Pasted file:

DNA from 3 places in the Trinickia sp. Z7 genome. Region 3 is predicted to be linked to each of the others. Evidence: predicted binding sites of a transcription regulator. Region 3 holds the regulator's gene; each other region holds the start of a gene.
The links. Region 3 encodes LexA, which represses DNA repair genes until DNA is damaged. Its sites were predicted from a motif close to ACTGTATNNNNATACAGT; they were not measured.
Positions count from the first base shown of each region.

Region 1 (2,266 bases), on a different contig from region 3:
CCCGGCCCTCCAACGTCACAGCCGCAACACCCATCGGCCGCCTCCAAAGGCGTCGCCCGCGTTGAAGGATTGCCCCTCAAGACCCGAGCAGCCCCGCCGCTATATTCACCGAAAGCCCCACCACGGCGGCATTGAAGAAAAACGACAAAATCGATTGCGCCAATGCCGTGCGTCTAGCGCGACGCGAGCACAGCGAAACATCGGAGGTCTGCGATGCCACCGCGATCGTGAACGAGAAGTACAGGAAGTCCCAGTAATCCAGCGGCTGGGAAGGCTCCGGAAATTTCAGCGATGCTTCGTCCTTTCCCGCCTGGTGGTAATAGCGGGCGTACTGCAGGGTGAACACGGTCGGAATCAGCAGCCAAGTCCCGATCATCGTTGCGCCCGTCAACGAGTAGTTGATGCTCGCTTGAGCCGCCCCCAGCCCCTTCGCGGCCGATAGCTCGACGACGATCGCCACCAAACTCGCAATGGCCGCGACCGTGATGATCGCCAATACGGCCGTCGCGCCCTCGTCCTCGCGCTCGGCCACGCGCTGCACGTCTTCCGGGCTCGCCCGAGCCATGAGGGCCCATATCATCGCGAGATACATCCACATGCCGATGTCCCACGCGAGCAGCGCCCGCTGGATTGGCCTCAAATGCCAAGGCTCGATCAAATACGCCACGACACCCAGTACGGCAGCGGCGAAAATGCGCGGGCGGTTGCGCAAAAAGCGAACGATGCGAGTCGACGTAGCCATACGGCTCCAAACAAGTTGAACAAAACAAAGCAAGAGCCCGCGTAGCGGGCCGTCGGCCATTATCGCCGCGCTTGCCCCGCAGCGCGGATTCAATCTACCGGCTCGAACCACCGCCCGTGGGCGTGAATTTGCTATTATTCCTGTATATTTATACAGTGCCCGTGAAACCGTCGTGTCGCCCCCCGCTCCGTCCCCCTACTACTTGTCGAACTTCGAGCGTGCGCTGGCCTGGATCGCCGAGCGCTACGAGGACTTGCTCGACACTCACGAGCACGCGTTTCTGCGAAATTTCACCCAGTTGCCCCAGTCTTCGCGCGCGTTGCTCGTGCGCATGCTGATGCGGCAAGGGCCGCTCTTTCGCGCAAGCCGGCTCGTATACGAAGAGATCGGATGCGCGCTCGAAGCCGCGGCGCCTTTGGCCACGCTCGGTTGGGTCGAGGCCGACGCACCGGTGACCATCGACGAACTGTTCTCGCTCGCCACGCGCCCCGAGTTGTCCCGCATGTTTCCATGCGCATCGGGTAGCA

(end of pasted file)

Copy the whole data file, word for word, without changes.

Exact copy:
DNA from 3 places in the Trinickia sp. Z7 genome. Region 3 is predicted to be linked to each of the others. Evidence: predicted binding sites of a transcription regulator. Region 3 holds the regulator's gene; each other region holds the start of a gene.
The links. Region 3 encodes LexA, which represses DNA repair genes until DNA is damaged. Its sites were predicted from a motif close to ACTGTATNNNNATACAGT; they were not measured.
Positions count from the first base shown of each region.

Region 1 (2,266 bases), on a different contig from region 3:
CCCGGCCCTCCAACGTCACAGCCGCAACACCCATCGGCCGCCTCCAAAGGCGTCGCCCGCGTTGAAGGATTGCCCCTCAAGACCCGAGCAGCCCCGCCGCTATATTCACCGAAAGCCCCACCACGGCGGCATTGAAGAAAAACGACAAAATCGATTGCGCCAATGCCGTGCGTCTAGCGCGACGCGAGCACAGCGAAACATCGGAGGTCTGCGATGCCACCGCGATCGTGAACGAGAAGTACAGGAAGTCCCAGTAATCCAGCGGCTGGGAAGGCTCCGGAAATTTCAGCGATGCTTCGTCCTTTCCCGCCTGGTGGTAATAGCGGGCGTACTGCAGGGTGAACACGGTCGGAATCAGCAGCCAAGTCCCGATCATCGTTGCGCCCGTCAACGAGTAGTTGATGCTCGCTTGAGCCGCCCCCAGCCCCTTCGCGGCCGATAGCTCGACGACGATCGCCACCAAACTCGCAATGGCCGCGACCGTGATGATCGCCAATACGGCCGTCGCGCCCTCGTCCTCGCGCTCGGCCACGCGCTGCACGTCTTCCGGGCTCGCCCGAGCCATGAGGGCCCATATCATCGCGAGATACATCCACATGCCGATGTCCCACGCGAGCAGCGCCCGCTGGATTGGCCTCAAATGCCAAGGCTCGATCAAATACGCCACGACACCCAGTACGGCAGCGGCGAAAATGCGCGGGCGGTTGCGCAAAAAGCGAACGATGCGAGTCGACGTAGCCATACGGCTCCAAACAAGTTGAACAAAACAAAGCAAGAGCCCGCGTAGCGGGCCGTCGGCCATTATCGCCGCGCTTGCCCCGCAGCGCGGATTCAATCTACCGGCTCGAACCACCGCCCGTGGGCGTGAATTTGCTATTATTCCTGTATATTTATACAGTGCCCGTGAAACCGTCGTGTCGCCCCCCGCTCCGTCCCCCTACTACTTGTCGAACTTCGAGCGTGCGCTGGCCTGGATCGCCGAGCGCTACGAGGACTTGCTCGACACTCACGAGCACGCGTTTCTGCGAAATTTCACCCAGTTGCCCCAGTCTTCGCGCGCGTTGCTCGTGCGCATGCTGATGCGGCAAGGGCCGCTCTTTCGCGCAAGCCGGCTCGTATACGAAGAGATCGGATGCGCGCTCGAAGCCGCGGCGCCTTTGGCCACGCTCGGTTGGGTCGAGGCCGACGCACCGGTGACCATCGACGAACTGTTCTCGCTCGCCACGCGCCCCGAGTTGTCCCGCATGTTTCCATGCGCATCGGGTAGCA